Response 7: As stated previously, EPA believes that the proper inquiry is whether Tennessee has met the basic, structural SIP requirements appropriate at the point in time EPA is acting upon the infrastructure submissions. Emissions limitations and other control measures, whether on coal-fired EGUs or other SO2 sources, that may be needed to attain and maintain the NAAQS in areas designated nonattainment for that NAAQS are due on a different schedule from the section 110 infrastructure SIP submission. A state, like Tennessee, may reference pre-existing SIP emission limits or other rules contained in part D plans for previous NAAQS in an infrastructure SIP submission for purposes of section 110(a)(2)(A). For example, Tennessee submitted a list of existing emission reduction measures in the SIP that control emissions of SO2 as discussed above in response to a prior comment and discussed in the proposed rulemaking on Tennessee's SO2 infrastructure SIP. These provisions have the ability to reduce SO2 overall. Although the Tennessee SIP relies on measures and programs used to implement previous SO2 NAAQS, these provisions are not limited to reducing SO2 levels to meet one specific NAAQS and will continue to provide benefits for the 2010 1-hour SO2 NAAQS.
Regarding the air dispersion modeling conducted by the Commenter pursuant to AERMOD for the TVA Allen and TVA Gallatin Power Plants, EPA is not in this action making a determination regarding the air quality status in the area where these EGUs are located, and is not evaluating whether emissions applicable to these EGUs are adequate to attain and maintain the NAAQS. Consequently, the EPA does not find the modeling information relevant for review of an infrastructure SIP for purposes of section 110(a)(2)(A). When additional areas in Tennessee are designated under the 2010 1-hour SO2 NAAQS, and if any additional areas in Tennessee are designated nonattainment in the future, any potential future modeling submitted by the State with designations or attainment demonstrations would need to account for any new emissions limitations Tennessee develops to support such designation or demonstration, which at this point is unknown. While EPA has extensively discussed the use of modeling for attainment demonstration purposes and for designations, EPA has recommended that such modeling was not needed for the SO2 infrastructure SIPs for the 2010 1-hour SO2 NAAQS for purposes of section 110(a)(2)(A), which are not actions in which EPA makes determinations regarding current air quality status. See April 12, 2012, letters to states and 2012 Draft White Paper.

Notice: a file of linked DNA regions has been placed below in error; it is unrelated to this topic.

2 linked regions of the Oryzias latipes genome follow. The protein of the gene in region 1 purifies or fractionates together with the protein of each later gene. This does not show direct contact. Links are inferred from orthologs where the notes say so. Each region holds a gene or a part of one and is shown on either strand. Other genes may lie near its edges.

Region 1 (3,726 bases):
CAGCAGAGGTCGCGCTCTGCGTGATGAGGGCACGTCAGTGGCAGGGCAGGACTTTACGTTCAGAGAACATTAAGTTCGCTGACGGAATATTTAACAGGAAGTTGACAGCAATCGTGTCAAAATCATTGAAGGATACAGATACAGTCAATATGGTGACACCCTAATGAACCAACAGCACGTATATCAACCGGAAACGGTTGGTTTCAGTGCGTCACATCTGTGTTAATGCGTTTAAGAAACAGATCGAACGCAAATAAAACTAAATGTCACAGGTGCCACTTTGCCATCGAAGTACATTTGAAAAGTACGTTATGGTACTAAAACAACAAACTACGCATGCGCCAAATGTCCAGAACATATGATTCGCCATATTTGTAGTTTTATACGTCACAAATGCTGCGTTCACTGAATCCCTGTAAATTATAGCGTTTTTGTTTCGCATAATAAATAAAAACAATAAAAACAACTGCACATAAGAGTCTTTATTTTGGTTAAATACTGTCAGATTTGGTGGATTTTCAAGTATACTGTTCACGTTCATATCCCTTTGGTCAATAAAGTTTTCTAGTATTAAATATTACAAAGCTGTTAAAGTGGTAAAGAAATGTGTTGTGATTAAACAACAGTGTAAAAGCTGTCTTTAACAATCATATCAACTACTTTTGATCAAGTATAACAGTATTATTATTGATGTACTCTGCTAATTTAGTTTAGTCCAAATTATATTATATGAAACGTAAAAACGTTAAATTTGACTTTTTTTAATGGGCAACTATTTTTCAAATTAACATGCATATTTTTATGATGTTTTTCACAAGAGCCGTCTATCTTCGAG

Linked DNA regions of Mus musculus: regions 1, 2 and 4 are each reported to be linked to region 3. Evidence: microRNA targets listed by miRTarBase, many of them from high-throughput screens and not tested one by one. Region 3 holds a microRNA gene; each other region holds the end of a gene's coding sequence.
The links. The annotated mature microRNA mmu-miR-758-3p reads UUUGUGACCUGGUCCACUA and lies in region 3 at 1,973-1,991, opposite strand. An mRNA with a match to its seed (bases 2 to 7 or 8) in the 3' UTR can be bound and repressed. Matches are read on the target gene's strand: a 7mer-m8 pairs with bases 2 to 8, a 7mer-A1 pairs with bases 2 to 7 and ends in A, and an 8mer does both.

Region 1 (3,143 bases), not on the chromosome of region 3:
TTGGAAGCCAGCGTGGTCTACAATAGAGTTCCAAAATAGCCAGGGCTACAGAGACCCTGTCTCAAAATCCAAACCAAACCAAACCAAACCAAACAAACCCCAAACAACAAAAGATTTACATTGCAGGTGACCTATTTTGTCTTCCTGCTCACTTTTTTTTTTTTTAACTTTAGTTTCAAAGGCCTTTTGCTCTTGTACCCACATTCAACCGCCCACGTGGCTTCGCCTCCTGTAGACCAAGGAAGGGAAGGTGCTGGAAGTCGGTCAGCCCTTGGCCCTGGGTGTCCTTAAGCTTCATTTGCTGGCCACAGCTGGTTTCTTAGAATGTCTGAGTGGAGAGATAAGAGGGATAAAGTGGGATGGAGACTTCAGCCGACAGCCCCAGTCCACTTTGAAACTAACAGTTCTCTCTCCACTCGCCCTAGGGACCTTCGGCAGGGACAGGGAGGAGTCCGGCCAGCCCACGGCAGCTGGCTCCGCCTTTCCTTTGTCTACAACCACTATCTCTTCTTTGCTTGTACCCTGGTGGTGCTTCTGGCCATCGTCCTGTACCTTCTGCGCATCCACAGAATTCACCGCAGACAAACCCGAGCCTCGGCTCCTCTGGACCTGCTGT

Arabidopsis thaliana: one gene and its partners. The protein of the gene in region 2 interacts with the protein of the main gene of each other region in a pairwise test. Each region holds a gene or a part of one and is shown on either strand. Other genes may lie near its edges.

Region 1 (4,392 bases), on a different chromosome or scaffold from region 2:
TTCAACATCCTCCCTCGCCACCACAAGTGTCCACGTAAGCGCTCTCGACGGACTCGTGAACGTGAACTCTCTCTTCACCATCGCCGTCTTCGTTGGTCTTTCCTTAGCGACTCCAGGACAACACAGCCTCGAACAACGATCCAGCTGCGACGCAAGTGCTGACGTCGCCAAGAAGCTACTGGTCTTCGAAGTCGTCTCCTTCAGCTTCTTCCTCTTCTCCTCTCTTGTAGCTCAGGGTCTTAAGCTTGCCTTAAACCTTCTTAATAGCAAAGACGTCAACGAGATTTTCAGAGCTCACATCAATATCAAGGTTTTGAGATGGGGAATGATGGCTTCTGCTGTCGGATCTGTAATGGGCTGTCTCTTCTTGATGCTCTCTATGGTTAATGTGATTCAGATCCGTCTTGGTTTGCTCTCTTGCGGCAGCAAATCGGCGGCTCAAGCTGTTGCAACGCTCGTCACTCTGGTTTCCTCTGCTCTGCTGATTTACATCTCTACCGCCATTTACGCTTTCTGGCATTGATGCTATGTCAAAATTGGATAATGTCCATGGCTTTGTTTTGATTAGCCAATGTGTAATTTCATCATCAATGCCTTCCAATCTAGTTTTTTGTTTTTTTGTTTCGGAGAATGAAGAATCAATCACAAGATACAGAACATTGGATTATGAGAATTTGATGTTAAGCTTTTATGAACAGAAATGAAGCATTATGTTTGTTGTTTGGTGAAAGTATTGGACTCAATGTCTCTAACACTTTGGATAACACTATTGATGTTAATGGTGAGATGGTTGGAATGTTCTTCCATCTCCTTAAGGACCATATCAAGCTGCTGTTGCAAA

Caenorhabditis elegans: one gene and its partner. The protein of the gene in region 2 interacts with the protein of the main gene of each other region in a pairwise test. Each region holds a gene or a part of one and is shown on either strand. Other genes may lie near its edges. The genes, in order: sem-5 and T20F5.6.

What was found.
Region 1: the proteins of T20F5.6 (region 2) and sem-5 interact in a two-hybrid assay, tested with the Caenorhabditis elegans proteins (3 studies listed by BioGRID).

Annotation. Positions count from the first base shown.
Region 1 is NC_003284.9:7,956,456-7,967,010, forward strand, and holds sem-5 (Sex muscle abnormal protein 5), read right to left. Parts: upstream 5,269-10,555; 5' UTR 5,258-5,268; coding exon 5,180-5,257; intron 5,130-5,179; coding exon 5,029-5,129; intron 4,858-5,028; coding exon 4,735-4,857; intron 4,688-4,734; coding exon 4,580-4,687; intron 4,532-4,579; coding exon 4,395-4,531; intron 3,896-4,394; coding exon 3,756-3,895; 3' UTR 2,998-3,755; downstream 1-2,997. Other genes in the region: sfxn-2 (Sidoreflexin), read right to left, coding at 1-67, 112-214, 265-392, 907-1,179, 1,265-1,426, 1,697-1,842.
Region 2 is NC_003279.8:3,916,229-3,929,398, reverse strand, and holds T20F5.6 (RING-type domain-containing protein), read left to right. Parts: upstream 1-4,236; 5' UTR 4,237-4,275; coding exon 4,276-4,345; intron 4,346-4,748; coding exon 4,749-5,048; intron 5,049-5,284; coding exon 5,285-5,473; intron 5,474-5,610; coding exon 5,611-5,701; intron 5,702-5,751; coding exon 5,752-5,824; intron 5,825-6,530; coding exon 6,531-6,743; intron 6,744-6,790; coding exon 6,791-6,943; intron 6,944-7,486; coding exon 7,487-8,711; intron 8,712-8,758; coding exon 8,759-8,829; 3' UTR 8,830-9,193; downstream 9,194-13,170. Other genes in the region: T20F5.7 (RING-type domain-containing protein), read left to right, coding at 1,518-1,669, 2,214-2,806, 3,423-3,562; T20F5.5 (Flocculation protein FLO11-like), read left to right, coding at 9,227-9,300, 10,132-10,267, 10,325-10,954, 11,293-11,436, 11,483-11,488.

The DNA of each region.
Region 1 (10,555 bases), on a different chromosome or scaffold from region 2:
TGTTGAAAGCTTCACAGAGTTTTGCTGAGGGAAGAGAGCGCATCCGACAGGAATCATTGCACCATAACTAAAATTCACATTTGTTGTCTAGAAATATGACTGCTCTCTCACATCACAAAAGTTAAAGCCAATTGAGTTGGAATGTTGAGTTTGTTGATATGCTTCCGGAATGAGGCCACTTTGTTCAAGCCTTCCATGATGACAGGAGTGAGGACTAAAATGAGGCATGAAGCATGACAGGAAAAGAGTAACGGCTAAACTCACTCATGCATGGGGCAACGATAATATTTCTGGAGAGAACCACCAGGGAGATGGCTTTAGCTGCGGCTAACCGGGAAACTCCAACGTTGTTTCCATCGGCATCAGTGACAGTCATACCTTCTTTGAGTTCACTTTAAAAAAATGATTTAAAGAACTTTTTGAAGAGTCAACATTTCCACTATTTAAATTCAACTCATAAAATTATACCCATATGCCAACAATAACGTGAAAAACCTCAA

In conclusion, EPA disagrees with the Commenter's statements that EPA must disapprove Tennessee's infrastructure SIP submission because it does not establish specific enforceable SO2 emission limits, either on coal-fired EGUs or other large SO2 sources, in order to demonstrate attainment and maintenance with the 2010 1-hour SO2 NAAQS at this time.
Comment 8: The Commenter alleges that the proposed SO2 infrastructure SIP does not include a submittal that addresses sources significantly contributing to nonattainment or interfering with maintenance of the 2010 1-hour SO2 NAAQS in other states as required by section 110(a)(2)(D)(i)(I) of the CAA, and asserts EPA must therefore disapprove the infrastructure SIP and impose a FIP. The Commenter states that “Tennessee's submittal improperly cites to the D.C. Circuit Court's 2012 opinion in EME Homer City Generation v. EPA, 696 F.3d 7, 31 (D.C. Cir. 2012), as concluding that a 110(a)(2)(D)(i)(I) SIP submission cannot be considered a `required' SIP submission until EPA has defined a state's obligations pursuant to that section; incorrectly assuming that no action was required until EPA quantified the Good Neighbor obligation.” The Commenter explains that the Supreme Court disapproved the view that states cannot address section 110(a)(2)(D)(i) until EPA resolves issues related to the Clean Air Interstate Rule (CAIR) or CSAPR, and that EPA is not required to provide any implementation guidance before states' interstate transport obligation can be addressed, citing to Order on Petition Number VI-2014-04 (July 29, 2015), at 10 (citing EPA v. EME Homer City Generation, 134 S.Ct. 1584, 1601 (2014)) and also 81 FR 12630. The Commenter notes that regardless of whether Tennessee submitted a SIP revision to address CAA Start Printed Page 85416section 110(a)(2)(D)(i)(I), the State “long since passed the June 2013 deadline to submit such provisions; rather than await some potential future submission, Tennessee's failure to satisfy its Good Neighbor obligations must be rectified now.”